A Reuters journalist charged with breaching a draconian secrecy law told a Myanmar court Tuesday he was entrapped by police while reporting with a colleague on a massacre of Rohingya, and had been abused in custody.
Kyaw Soe Oo, 28, and Wa Lone, 32, are charged with breaking the Official Secrets Act and face up to 14 years in jail for possessing classified documents relating to security operations in northern Rakhine state.
They were arrested last December after reporting on a military crackdown against Rohingya Muslims in Rakhine which the UN has described as "textbook" ethnic cleansing.
The journalists had been investigating the extra-judicial killing of 10 Rohingya men in the village of Inn Din -- a massacre in which the military eventually admitted involvement.
Giving evidence after seven months of pre-trial hearings, Kyaw Soe Oo said he and Wa Lone were invited to dinner by two police officers and handed secret documents just before they were arrested.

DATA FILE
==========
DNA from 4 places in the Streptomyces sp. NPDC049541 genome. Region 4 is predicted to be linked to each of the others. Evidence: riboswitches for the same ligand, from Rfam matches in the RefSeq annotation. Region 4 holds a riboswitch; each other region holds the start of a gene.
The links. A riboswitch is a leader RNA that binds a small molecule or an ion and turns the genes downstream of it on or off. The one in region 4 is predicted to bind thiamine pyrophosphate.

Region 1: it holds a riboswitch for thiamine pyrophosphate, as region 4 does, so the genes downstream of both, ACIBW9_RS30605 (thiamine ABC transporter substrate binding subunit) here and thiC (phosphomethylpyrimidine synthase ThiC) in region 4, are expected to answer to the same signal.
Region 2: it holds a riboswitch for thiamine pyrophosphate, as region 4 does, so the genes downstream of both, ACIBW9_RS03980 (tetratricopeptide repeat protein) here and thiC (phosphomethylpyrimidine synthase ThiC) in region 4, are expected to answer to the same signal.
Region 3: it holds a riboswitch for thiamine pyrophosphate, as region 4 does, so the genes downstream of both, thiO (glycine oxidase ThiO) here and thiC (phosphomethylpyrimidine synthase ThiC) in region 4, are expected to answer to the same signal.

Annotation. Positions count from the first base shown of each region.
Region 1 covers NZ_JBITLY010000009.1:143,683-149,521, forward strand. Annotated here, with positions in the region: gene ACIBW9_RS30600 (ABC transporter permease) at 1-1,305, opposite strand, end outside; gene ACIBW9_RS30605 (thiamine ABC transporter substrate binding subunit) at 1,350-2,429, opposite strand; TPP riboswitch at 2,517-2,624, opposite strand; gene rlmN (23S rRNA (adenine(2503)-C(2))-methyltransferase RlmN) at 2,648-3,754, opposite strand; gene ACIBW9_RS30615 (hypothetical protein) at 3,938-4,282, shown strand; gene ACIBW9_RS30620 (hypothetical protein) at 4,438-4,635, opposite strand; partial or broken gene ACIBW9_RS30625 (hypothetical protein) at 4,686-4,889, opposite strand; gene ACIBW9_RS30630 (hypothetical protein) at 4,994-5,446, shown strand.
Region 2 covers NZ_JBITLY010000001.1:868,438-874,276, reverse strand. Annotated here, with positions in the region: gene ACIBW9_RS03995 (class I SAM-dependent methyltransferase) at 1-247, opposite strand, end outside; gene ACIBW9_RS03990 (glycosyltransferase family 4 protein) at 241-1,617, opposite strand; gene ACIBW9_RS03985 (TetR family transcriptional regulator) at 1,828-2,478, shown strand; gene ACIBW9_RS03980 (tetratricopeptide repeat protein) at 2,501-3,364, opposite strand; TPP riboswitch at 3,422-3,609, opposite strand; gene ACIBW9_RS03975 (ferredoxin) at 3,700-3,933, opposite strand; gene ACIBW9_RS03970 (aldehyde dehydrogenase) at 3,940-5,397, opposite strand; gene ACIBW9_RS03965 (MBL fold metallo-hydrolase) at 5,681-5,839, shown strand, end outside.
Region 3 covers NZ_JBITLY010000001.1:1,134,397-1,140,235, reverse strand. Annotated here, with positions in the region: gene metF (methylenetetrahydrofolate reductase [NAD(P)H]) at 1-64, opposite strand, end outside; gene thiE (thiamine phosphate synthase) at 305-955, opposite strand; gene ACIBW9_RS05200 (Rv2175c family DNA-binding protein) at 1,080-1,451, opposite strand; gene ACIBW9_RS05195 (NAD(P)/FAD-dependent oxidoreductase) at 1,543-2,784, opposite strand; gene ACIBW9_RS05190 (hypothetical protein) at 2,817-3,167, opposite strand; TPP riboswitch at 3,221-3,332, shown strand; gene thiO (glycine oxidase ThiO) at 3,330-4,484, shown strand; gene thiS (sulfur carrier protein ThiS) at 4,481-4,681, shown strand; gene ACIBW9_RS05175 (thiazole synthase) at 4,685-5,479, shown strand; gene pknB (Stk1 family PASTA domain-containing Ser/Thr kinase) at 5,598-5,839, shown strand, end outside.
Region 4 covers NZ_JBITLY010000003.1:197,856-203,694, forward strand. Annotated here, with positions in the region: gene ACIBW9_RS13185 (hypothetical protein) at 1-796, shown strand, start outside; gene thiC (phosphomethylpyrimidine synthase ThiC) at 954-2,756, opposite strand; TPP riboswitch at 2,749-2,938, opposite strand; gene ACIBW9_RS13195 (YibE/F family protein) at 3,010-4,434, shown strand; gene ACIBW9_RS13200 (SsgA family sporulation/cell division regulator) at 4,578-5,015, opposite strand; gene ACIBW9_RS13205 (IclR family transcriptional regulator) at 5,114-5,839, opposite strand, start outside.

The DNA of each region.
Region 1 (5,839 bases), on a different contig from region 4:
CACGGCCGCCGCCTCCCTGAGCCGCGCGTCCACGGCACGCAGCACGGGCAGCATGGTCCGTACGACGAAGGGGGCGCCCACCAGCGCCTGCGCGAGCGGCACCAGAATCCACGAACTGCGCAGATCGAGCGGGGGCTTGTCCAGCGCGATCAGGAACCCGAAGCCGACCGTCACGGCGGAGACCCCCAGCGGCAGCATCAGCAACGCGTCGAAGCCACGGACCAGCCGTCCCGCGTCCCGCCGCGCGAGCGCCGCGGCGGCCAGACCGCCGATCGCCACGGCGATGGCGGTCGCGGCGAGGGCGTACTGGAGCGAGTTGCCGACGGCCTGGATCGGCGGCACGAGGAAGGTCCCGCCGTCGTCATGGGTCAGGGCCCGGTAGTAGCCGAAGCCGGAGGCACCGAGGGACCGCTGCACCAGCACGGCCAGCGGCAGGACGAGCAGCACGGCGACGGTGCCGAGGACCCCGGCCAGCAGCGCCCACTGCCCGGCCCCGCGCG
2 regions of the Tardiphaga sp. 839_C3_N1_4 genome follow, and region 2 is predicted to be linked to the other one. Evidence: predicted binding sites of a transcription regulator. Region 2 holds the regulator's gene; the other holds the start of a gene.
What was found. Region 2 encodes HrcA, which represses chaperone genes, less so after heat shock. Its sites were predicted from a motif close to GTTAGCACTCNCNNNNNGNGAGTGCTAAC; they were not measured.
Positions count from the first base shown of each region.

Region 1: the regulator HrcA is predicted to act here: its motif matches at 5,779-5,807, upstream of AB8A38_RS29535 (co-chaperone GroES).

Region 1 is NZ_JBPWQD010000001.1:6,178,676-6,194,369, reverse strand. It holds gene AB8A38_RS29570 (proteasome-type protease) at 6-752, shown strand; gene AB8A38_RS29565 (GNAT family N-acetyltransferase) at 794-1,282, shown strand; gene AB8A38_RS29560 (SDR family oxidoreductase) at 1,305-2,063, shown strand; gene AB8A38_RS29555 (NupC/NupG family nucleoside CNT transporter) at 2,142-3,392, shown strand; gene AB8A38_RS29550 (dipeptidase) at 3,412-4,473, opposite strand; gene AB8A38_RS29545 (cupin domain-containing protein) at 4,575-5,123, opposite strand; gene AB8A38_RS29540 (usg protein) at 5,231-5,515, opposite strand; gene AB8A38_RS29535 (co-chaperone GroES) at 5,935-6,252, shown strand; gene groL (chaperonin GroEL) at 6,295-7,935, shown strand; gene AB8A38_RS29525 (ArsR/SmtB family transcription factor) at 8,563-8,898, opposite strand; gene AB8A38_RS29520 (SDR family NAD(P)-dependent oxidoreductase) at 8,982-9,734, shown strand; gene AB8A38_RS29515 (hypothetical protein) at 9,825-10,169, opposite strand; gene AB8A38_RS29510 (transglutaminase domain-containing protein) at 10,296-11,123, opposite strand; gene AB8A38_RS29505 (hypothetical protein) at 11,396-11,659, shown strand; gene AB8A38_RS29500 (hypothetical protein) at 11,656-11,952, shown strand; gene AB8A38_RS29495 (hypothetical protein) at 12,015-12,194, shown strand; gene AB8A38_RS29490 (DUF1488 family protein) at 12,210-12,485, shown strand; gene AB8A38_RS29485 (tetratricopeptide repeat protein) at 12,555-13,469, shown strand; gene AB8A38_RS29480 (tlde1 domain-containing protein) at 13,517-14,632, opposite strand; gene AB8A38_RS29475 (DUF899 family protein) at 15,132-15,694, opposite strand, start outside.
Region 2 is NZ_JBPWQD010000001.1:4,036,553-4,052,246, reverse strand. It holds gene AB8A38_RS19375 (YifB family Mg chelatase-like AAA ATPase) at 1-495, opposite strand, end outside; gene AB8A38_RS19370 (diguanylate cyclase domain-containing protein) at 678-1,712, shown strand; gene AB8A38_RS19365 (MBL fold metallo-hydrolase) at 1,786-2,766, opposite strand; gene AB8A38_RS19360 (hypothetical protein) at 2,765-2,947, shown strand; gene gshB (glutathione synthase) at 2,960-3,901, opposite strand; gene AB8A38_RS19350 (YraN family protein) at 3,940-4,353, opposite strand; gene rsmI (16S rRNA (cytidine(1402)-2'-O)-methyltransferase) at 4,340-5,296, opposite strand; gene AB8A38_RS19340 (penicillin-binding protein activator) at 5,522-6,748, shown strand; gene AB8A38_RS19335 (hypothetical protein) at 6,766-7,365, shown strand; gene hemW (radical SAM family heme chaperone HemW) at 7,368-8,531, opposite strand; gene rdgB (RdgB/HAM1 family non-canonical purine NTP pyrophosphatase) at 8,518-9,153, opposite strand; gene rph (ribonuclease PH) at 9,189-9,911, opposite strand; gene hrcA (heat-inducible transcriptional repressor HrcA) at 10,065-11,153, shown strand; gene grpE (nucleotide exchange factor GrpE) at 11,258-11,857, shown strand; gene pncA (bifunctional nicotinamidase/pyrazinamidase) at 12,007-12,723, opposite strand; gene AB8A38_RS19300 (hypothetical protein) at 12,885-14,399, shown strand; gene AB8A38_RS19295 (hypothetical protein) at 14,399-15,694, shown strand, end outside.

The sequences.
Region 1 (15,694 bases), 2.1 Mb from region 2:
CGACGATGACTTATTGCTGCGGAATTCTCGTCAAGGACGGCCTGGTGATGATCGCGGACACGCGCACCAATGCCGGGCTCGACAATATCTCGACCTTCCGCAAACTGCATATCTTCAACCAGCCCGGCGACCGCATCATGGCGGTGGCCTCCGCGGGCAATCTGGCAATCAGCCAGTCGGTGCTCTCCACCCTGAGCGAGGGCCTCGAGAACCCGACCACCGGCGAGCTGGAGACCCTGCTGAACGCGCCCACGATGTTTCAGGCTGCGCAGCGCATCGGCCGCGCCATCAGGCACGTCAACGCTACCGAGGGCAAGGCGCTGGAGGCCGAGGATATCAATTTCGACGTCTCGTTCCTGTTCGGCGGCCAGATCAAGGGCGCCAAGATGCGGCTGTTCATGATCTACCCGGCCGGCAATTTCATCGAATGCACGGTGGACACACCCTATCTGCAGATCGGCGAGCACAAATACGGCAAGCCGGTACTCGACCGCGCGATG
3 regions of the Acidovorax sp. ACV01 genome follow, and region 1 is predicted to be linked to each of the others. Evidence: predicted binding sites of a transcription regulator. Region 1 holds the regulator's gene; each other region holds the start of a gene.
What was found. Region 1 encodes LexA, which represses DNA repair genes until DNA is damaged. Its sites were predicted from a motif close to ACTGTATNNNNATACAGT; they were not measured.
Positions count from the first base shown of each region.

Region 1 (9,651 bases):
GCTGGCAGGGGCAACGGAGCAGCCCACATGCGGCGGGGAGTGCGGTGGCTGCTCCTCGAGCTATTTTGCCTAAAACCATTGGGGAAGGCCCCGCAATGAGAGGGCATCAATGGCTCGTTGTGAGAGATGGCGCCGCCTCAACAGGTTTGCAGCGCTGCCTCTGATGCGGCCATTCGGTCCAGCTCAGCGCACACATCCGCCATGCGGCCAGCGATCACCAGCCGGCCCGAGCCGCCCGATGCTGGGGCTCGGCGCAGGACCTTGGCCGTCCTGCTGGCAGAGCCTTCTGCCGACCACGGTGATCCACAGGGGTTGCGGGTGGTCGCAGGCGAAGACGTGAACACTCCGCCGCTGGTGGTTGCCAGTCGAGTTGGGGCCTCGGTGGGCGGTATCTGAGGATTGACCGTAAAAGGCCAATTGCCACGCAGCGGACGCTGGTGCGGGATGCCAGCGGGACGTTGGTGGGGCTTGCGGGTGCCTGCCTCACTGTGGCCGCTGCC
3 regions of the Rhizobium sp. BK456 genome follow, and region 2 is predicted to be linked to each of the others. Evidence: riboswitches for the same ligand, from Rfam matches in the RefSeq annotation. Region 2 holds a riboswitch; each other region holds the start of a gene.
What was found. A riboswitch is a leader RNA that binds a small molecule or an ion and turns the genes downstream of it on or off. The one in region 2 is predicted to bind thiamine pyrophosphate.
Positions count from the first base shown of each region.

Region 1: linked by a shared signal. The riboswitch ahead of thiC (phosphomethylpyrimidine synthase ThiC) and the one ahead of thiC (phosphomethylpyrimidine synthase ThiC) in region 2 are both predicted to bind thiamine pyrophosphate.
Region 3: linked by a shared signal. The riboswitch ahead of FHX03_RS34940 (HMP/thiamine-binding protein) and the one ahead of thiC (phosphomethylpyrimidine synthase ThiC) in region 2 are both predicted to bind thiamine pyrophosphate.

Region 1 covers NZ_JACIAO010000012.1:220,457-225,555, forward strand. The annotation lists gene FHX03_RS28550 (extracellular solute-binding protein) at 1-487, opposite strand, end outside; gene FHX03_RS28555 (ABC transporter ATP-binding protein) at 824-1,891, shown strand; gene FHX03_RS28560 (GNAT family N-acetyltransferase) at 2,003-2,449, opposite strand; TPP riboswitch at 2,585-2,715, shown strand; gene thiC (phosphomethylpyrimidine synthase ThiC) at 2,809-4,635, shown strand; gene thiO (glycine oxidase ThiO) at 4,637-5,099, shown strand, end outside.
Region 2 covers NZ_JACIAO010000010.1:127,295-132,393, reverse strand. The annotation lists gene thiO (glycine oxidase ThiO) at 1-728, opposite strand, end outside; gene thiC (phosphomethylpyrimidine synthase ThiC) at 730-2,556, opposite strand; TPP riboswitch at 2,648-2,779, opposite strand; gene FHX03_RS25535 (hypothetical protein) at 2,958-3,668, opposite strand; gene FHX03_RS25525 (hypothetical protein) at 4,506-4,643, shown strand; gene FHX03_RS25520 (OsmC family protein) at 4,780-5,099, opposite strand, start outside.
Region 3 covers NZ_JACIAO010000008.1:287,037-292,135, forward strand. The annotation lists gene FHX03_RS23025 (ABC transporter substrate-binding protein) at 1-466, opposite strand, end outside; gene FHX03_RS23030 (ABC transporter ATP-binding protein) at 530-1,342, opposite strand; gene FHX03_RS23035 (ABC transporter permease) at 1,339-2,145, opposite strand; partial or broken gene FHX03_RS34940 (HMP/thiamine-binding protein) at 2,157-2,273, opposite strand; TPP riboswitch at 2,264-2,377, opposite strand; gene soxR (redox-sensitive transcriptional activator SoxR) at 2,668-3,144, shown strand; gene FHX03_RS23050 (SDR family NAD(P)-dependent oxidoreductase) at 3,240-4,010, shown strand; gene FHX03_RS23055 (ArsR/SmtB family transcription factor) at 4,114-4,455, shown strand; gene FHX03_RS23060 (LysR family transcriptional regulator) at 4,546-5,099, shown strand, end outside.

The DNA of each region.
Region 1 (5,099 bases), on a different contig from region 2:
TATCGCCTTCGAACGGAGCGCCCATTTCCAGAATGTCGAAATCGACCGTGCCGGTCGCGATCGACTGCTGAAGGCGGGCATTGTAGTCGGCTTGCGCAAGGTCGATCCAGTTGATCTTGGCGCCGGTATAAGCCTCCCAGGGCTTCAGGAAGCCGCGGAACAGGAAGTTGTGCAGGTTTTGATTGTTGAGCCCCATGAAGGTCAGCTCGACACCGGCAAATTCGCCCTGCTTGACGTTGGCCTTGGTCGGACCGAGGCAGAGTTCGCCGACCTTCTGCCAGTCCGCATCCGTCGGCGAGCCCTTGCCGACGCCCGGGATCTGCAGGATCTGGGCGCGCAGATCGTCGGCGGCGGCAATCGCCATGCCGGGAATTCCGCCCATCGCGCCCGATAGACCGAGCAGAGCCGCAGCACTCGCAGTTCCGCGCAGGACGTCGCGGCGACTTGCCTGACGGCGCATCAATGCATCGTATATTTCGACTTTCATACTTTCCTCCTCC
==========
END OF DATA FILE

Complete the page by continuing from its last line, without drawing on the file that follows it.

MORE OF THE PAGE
"(Officer Naing Lin) gave us the documents. We didn't ask for any documents from him," he said Tuesday.
"Five minutes later they went off, and as we left the restaurant we were arrested."
Naing Lin has previously denied handing anything to the journalists.
Kyaw Soe Oo said he was badgered by police about why, as an ethnic Rakhine Buddhist, he was reporting on the killing of Rohingya Muslims, widely seen as illegal immigrants in the Buddhist-majority country.
"I told them that I wanted to be professional and I was writing the news to help the rule of law," he said.
He added that police forced him "kneel for about four hours" after they discovered photos relating to the Inn Din killings on his mobile phone.
The testimony echoed Wa Lone's earlier account describing how the pair had been hooded and taken to a notorious interrogation centre where they were deprived of sleep for three days.
Northern Rakhine state has been in virtual lockdown since the military campaign which began last August forced some 700,000 Rohingya to flee to neighbouring Bangladesh. Journalists and observers are only able to visit on short chaperoned trips.
The military did concede its troops were guilty of murder in the Inn Din killings but insists it was an isolated incident.
It says its campaign was justified in order to root out Rohingya terrorists who killed about a dozen border guard police on August 25.